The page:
Sunday, 1 September 2013

Asynchronous WCF calls

This post was originally on my Posterous account, it's posted here without updating, some of the links my not work.

Update: I have created a CodeRush plugin to automate this which can be found

It is very easy to make asynchronous WCF calls without resorting to having a thread hanging around. Let's say you have a service contract like this:
[ServiceContract(Name = "MyService", Namespace = "")]
public interface IMyService
    MyRetunType FetchMyInformation(InfoId informationId);

To call this service asynchronously create another interface like this:
[ServiceContract(Name = "MyService", Namespace = "")]
public interface IMyServiceAsync
    [OperationContract(AsyncPattern = true)]
    IAsyncResult BeginFetchMyInformation(InfoId informationId, AsyncCallback callback, object state);

    MyRetunType EndFetchMyInformation(IAsyncResult asyncResult);

  1. The ServiceContract's Name and Namespace arguments must be identical to the original
  2. The service only needs to implement the original interface not the new async one. WCF only uses this new interface to generate the proxy.

The new interface can now be used in the normal way the .Net 1.0 Async pattern is used, or more easily with the .Net Task Parallel Library:
IMyServiceAsync channel = GetChannel();
Task task = Task.Factory.FromAsync(channel.BeginFetchMyInformation(id, null, null), asyncResult => channel.EndFetchMyInformation(asyncResult));

Note: It is very important that the same channel is used for both the Begin and the End, otherwise WCF will throw an exception on the End.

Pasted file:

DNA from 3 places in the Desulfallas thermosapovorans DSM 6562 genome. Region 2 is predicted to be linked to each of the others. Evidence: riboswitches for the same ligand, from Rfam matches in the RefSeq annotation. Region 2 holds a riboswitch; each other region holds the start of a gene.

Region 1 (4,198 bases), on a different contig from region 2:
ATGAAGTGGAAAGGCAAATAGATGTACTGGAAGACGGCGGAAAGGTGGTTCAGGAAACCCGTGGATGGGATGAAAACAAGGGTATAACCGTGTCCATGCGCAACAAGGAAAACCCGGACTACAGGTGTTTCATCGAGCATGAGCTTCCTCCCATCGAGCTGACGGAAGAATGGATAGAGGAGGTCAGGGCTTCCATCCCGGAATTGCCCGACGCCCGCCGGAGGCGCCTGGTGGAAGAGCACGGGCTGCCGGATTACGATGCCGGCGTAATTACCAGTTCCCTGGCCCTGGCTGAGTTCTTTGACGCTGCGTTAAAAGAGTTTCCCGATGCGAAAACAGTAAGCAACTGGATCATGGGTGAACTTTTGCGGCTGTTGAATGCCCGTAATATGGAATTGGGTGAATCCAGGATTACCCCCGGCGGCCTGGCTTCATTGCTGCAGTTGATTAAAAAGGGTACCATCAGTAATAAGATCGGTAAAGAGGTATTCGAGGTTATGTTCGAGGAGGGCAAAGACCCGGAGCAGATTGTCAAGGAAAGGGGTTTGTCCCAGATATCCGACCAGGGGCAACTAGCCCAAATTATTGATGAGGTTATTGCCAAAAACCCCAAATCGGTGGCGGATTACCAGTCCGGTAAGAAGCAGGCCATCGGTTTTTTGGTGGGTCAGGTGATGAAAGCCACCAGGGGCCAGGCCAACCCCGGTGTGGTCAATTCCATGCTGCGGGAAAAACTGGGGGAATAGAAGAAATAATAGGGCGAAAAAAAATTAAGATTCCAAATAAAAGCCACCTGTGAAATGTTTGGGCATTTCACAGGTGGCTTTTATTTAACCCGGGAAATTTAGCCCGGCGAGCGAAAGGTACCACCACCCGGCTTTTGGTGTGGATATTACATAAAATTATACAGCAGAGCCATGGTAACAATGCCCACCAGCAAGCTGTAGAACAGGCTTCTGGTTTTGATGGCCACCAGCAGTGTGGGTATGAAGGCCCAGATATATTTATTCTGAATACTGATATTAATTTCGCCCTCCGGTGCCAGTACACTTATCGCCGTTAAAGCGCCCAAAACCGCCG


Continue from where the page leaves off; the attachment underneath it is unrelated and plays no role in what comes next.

This will start the call and return immediately. You can then either wait on the result:
MyReturnType ret = task.Result;

Or use a continuation to act on the result once the task is complete:
task.ContinueWith(task => Information = task.Result, TaskScheduler.FromCurrentSynchronizationContext());

Note: The TaskScheduler.FromCurrentSynchronizationContext() argument is optional and can be used to ensure the continuation is performed on the UI thread. Make sure this is called on the UI thread in this case, the result can be kept and reused across multiple tasks.

You can also chain async WCF calls together:
Task<string> task = Task.Factory.FromAsync(channel.BeginFetchMyInformation(id, null, null), asyncResult => channel.EndFetchMyInformation(asyncResult))
    .ContinueWith(task => Task.Factory.FromAsync(channel.BeginParse(task.Result, null, null), asyncResult => channel.EndParse(asyncResult)))

This will give you a Task that calls FetchMyInformation, then calls Parse with the result of FetchMyInformation. The Unwrap means you get a Task instead of a Task<Task>, and allows you to easily add more continuations to the chain of tasks. I would strongly advise wrapping the Task.Factory.FromAsync calls in another method, so your code is more readable.

Task also supports exception handling, cancellation and performing multiple tasks in parallel.MSDN Task Parallel Library provides more information.

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